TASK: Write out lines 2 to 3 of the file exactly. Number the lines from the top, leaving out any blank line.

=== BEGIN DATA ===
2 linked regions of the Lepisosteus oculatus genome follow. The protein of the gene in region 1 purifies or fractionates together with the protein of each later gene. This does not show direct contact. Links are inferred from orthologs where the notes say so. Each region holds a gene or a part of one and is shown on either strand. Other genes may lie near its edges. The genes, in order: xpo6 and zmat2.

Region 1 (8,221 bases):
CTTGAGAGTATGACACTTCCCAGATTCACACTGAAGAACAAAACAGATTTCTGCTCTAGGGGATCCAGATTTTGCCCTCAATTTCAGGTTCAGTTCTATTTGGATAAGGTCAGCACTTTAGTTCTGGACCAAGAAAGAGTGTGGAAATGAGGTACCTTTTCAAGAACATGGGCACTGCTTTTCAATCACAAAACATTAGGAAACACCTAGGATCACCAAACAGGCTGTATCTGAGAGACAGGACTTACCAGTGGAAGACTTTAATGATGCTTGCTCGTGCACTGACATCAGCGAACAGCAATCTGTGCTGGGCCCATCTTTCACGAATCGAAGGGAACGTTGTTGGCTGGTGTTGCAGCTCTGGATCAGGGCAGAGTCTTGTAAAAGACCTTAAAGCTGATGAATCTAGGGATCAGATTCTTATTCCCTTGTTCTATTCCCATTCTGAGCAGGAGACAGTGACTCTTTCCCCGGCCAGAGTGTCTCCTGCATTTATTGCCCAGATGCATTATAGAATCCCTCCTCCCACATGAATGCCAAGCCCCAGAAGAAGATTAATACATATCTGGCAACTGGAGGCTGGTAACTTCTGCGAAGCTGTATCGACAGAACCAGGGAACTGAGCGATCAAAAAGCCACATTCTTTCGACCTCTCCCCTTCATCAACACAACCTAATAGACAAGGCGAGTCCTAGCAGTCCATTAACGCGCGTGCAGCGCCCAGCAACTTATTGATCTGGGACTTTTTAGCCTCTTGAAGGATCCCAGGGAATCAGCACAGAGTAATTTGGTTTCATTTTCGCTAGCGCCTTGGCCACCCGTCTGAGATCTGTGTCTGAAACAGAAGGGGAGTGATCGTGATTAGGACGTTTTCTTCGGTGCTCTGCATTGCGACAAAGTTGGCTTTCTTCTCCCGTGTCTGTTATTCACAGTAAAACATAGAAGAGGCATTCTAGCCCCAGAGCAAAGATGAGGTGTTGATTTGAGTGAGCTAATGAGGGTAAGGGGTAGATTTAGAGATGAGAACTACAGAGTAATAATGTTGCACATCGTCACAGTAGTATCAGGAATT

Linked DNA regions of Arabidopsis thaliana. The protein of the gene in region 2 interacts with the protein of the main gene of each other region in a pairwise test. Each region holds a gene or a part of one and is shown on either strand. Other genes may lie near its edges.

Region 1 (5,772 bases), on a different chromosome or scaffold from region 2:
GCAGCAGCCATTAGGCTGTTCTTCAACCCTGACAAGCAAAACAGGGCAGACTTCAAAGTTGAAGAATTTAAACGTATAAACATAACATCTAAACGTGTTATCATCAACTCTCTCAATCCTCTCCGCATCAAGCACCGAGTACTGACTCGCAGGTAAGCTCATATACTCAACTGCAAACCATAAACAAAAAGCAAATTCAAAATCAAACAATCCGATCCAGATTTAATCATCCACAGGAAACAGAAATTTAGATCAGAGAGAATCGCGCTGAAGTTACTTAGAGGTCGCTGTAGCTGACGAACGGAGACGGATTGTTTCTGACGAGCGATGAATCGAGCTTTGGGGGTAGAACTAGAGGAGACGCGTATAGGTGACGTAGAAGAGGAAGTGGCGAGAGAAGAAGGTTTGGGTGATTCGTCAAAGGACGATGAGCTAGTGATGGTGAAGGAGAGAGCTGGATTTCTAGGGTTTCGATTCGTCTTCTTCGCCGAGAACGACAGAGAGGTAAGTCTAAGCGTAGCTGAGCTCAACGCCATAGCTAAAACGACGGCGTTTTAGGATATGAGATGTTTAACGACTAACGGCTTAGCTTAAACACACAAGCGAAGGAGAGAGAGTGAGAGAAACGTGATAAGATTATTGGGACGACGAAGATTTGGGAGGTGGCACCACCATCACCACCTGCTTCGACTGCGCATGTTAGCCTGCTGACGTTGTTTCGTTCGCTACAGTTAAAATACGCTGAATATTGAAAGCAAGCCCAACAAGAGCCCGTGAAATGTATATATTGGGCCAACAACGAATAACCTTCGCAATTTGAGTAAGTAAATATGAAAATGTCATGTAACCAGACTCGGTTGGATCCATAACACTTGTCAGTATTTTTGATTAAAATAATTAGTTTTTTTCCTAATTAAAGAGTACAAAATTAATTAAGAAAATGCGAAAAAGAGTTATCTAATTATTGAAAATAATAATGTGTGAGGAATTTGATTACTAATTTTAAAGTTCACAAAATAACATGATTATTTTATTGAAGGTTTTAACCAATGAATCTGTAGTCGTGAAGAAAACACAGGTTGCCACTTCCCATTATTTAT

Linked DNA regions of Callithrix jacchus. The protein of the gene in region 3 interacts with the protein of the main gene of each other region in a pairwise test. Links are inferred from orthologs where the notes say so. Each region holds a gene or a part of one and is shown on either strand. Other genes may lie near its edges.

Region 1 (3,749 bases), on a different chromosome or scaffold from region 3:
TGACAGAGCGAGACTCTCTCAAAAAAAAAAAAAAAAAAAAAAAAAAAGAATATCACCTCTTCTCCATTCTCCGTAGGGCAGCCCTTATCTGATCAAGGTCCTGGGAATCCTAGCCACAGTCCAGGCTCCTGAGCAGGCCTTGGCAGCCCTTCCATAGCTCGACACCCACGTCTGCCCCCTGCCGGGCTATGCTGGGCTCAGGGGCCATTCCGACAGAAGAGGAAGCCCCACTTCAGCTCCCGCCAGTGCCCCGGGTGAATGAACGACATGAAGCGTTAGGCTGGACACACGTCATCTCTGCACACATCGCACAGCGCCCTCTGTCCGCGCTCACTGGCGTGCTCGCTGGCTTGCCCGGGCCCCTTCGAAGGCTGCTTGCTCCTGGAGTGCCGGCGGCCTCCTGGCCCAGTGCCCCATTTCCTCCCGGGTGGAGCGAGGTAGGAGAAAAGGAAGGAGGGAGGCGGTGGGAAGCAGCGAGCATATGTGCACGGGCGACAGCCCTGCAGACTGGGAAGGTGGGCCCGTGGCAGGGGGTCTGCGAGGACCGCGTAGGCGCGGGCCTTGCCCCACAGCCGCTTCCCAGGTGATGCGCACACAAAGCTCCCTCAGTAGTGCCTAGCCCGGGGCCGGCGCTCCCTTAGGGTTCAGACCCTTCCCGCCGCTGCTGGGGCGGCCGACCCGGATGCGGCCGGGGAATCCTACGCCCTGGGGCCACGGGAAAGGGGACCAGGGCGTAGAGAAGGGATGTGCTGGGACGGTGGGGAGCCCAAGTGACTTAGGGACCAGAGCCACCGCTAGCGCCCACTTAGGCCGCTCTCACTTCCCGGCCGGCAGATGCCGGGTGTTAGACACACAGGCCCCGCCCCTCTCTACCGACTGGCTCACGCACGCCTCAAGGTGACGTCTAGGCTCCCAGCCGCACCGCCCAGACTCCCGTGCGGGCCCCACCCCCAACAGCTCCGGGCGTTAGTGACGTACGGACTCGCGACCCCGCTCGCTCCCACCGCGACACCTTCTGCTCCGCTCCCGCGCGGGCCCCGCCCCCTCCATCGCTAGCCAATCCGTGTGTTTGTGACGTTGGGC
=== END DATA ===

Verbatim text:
Region 1 (8,221 bases):
CTTGAGAGTATGACACTTCCCAGATTCACACTGAAGAACAAAACAGATTTCTGCTCTAGGGGATCCAGATTTTGCCCTCAATTTCAGGTTCAGTTCTATTTGGATAAGGTCAGCACTTTAGTTCTGGACCAAGAAAGAGTGTGGAAATGAGGTACCTTTTCAAGAACATGGGCACTGCTTTTCAATCACAAAACATTAGGAAACACCTAGGATCACCAAACAGGCTGTATCTGAGAGACAGGACTTACCAGTGGAAGACTTTAATGATGCTTGCTCGTGCACTGACATCAGCGAACAGCAATCTGTGCTGGGCCCATCTTTCACGAATCGAAGGGAACGTTGTTGGCTGGTGTTGCAGCTCTGGATCAGGGCAGAGTCTTGTAAAAGACCTTAAAGCTGATGAATCTAGGGATCAGATTCTTATTCCCTTGTTCTATTCCCATTCTGAGCAGGAGACAGTGACTCTTTCCCCGGCCAGAGTGTCTCCTGCATTTATTGCCCAGATGCATTATAGAATCCCTCCTCCCACATGAATGCCAAGCCCCAGAAGAAGATTAATACATATCTGGCAACTGGAGGCTGGTAACTTCTGCGAAGCTGTATCGACAGAACCAGGGAACTGAGCGATCAAAAAGCCACATTCTTTCGACCTCTCCCCTTCATCAACACAACCTAATAGACAAGGCGAGTCCTAGCAGTCCATTAACGCGCGTGCAGCGCCCAGCAACTTATTGATCTGGGACTTTTTAGCCTCTTGAAGGATCCCAGGGAATCAGCACAGAGTAATTTGGTTTCATTTTCGCTAGCGCCTTGGCCACCCGTCTGAGATCTGTGTCTGAAACAGAAGGGGAGTGATCGTGATTAGGACGTTTTCTTCGGTGCTCTGCATTGCGACAAAGTTGGCTTTCTTCTCCCGTGTCTGTTATTCACAGTAAAACATAGAAGAGGCATTCTAGCCCCAGAGCAAAGATGAGGTGTTGATTTGAGTGAGCTAATGAGGGTAAGGGGTAGATTTAGAGATGAGAACTACAGAGTAATAATGTTGCACATCGTCACAGTAGTATCAGGAATT